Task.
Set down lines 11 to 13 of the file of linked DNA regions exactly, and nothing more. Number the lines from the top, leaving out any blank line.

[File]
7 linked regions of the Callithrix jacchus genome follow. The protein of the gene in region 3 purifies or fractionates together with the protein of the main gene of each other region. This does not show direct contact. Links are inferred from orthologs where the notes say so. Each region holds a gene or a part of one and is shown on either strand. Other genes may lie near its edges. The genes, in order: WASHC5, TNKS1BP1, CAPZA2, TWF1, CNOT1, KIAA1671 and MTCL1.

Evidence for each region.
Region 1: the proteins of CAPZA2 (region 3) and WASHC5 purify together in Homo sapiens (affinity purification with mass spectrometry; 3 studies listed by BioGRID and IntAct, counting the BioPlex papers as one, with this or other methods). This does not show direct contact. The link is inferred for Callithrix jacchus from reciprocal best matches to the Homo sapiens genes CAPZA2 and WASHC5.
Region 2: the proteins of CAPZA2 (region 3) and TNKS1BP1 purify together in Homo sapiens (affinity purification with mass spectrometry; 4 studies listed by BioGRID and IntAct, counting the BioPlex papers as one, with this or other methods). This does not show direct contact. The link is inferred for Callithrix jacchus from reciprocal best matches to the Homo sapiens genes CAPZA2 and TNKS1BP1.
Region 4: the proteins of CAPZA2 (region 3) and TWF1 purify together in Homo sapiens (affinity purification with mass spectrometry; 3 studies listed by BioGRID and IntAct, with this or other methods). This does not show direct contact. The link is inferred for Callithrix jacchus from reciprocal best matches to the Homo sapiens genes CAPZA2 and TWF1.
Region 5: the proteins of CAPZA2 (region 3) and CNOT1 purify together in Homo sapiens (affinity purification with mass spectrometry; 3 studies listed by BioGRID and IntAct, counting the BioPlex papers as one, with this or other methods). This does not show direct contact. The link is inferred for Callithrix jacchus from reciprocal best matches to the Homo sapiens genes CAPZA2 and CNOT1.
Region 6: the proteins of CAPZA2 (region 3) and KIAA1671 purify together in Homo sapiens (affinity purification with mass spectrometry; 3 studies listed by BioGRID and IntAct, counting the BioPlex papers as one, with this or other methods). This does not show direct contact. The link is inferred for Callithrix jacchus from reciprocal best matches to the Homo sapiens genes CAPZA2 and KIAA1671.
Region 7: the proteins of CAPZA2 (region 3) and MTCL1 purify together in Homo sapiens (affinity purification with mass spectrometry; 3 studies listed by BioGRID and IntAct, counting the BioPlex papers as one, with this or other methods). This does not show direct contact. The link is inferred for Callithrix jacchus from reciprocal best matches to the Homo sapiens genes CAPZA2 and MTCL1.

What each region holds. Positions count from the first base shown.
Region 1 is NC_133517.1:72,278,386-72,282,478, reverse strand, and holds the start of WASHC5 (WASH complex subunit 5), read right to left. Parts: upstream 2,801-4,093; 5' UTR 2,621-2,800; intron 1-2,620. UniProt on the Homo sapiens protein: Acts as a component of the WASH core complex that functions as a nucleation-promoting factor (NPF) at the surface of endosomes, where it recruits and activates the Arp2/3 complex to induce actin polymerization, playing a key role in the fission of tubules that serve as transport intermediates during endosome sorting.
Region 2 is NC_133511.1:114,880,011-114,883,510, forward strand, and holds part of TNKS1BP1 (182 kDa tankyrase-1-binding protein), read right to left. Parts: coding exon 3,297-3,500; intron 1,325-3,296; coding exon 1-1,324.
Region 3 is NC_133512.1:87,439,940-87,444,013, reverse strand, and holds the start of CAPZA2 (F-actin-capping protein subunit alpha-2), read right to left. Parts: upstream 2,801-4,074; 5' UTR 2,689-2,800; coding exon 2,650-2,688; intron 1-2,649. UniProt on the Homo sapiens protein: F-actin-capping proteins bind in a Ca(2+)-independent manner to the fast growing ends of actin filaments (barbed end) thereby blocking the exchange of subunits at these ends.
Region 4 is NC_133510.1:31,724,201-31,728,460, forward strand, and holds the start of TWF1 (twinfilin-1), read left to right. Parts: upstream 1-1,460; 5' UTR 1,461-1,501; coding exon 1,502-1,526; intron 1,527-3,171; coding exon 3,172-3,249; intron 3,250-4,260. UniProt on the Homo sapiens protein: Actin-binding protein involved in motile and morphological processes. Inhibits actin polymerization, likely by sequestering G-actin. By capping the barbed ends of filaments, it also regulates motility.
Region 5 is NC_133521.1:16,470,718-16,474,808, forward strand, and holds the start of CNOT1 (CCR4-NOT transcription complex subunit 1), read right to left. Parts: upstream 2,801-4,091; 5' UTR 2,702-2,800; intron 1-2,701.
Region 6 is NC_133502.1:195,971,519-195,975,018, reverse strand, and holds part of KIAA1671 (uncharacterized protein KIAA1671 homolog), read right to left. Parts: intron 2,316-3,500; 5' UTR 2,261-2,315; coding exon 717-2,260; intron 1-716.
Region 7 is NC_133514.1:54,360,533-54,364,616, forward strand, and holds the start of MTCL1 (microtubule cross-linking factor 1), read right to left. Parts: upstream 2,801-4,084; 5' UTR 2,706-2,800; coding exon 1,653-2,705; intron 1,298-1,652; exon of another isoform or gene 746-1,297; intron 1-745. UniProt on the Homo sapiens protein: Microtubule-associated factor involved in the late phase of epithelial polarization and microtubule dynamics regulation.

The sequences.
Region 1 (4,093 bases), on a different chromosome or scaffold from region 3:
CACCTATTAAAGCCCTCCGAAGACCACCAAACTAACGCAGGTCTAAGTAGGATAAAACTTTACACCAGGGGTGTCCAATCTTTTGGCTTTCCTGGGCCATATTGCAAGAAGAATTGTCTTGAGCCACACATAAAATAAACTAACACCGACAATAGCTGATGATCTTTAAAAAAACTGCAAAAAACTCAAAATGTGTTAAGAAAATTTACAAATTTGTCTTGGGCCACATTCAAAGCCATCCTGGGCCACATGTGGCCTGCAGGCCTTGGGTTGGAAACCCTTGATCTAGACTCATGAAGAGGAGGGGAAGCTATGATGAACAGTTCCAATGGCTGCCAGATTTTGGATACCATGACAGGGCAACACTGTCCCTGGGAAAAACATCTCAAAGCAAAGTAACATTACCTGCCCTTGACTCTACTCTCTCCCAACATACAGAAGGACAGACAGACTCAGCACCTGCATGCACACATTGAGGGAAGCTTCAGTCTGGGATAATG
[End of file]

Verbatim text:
Region 2 is NC_133511.1:114,880,011-114,883,510, forward strand, and holds part of TNKS1BP1 (182 kDa tankyrase-1-binding protein), read right to left. Parts: coding exon 3,297-3,500; intron 1,325-3,296; coding exon 1-1,324.
Region 3 is NC_133512.1:87,439,940-87,444,013, reverse strand, and holds the start of CAPZA2 (F-actin-capping protein subunit alpha-2), read right to left. Parts: upstream 2,801-4,074; 5' UTR 2,689-2,800; coding exon 2,650-2,688; intron 1-2,649. UniProt on the Homo sapiens protein: F-actin-capping proteins bind in a Ca(2+)-independent manner to the fast growing ends of actin filaments (barbed end) thereby blocking the exchange of subunits at these ends.
Region 4 is NC_133510.1:31,724,201-31,728,460, forward strand, and holds the start of TWF1 (twinfilin-1), read left to right. Parts: upstream 1-1,460; 5' UTR 1,461-1,501; coding exon 1,502-1,526; intron 1,527-3,171; coding exon 3,172-3,249; intron 3,250-4,260. UniProt on the Homo sapiens protein: Actin-binding protein involved in motile and morphological processes. Inhibits actin polymerization, likely by sequestering G-actin. By capping the barbed ends of filaments, it also regulates motility.